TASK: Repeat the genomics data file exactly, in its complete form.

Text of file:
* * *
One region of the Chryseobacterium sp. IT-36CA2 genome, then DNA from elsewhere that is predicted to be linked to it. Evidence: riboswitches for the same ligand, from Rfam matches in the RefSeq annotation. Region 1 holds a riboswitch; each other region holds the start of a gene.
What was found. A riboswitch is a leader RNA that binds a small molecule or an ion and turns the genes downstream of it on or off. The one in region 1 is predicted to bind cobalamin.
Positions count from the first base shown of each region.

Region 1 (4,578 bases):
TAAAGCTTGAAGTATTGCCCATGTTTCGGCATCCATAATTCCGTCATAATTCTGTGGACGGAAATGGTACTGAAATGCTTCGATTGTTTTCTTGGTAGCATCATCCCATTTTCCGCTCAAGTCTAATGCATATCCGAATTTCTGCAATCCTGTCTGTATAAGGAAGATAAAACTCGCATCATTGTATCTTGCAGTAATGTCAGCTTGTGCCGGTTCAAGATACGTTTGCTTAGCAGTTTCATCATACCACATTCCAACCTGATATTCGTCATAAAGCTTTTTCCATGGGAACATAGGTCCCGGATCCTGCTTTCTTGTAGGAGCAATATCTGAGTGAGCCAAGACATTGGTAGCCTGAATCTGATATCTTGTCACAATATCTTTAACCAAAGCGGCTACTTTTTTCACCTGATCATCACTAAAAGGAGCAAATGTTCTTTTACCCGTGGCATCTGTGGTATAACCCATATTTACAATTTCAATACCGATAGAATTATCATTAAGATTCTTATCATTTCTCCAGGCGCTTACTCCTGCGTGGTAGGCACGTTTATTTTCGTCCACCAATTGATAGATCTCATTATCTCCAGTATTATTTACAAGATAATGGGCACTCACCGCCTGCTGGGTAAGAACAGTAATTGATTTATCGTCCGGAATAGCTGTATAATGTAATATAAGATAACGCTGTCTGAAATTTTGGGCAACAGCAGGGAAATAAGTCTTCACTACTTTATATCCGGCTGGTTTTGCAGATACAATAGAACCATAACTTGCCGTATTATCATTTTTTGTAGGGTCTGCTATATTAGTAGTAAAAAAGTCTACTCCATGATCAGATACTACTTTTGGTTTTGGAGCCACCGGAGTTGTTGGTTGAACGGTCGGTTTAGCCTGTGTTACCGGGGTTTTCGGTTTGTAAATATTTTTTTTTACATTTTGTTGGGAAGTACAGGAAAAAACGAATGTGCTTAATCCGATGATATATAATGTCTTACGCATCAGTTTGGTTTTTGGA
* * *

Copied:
One region of the Chryseobacterium sp. IT-36CA2 genome, then DNA from elsewhere that is predicted to be linked to it. Evidence: riboswitches for the same ligand, from Rfam matches in the RefSeq annotation. Region 1 holds a riboswitch; each other region holds the start of a gene.
What was found. A riboswitch is a leader RNA that binds a small molecule or an ion and turns the genes downstream of it on or off. The one in region 1 is predicted to bind cobalamin.
Positions count from the first base shown of each region.

Region 1 (4,578 bases):
TAAAGCTTGAAGTATTGCCCATGTTTCGGCATCCATAATTCCGTCATAATTCTGTGGACGGAAATGGTACTGAAATGCTTCGATTGTTTTCTTGGTAGCATCATCCCATTTTCCGCTCAAGTCTAATGCATATCCGAATTTCTGCAATCCTGTCTGTATAAGGAAGATAAAACTCGCATCATTGTATCTTGCAGTAATGTCAGCTTGTGCCGGTTCAAGATACGTTTGCTTAGCAGTTTCATCATACCACATTCCAACCTGATATTCGTCATAAAGCTTTTTCCATGGGAACATAGGTCCCGGATCCTGCTTTCTTGTAGGAGCAATATCTGAGTGAGCCAAGACATTGGTAGCCTGAATCTGATATCTTGTCACAATATCTTTAACCAAAGCGGCTACTTTTTTCACCTGATCATCACTAAAAGGAGCAAATGTTCTTTTACCCGTGGCATCTGTGGTATAACCCATATTTACAATTTCAATACCGATAGAATTATCATTAAGATTCTTATCATTTCTCCAGGCGCTTACTCCTGCGTGGTAGGCACGTTTATTTTCGTCCACCAATTGATAGATCTCATTATCTCCAGTATTATTTACAAGATAATGGGCACTCACCGCCTGCTGGGTAAGAACAGTAATTGATTTATCGTCCGGAATAGCTGTATAATGTAATATAAGATAACGCTGTCTGAAATTTTGGGCAACAGCAGGGAAATAAGTCTTCACTACTTTATATCCGGCTGGTTTTGCAGATACAATAGAACCATAACTTGCCGTATTATCATTTTTTGTAGGGTCTGCTATATTAGTAGTAAAAAAGTCTACTCCATGATCAGATACTACTTTTGGTTTTGGAGCCACCGGAGTTGTTGGTTGAACGGTCGGTTTAGCCTGTGTTACCGGGGTTTTCGGTTTGTAAATATTTTTTTTTACATTTTGTTGGGAAGTACAGGAAAAAACGAATGTGCTTAATCCGATGATATATAATGTCTTACGCATCAGTTTGGTTTTTGGA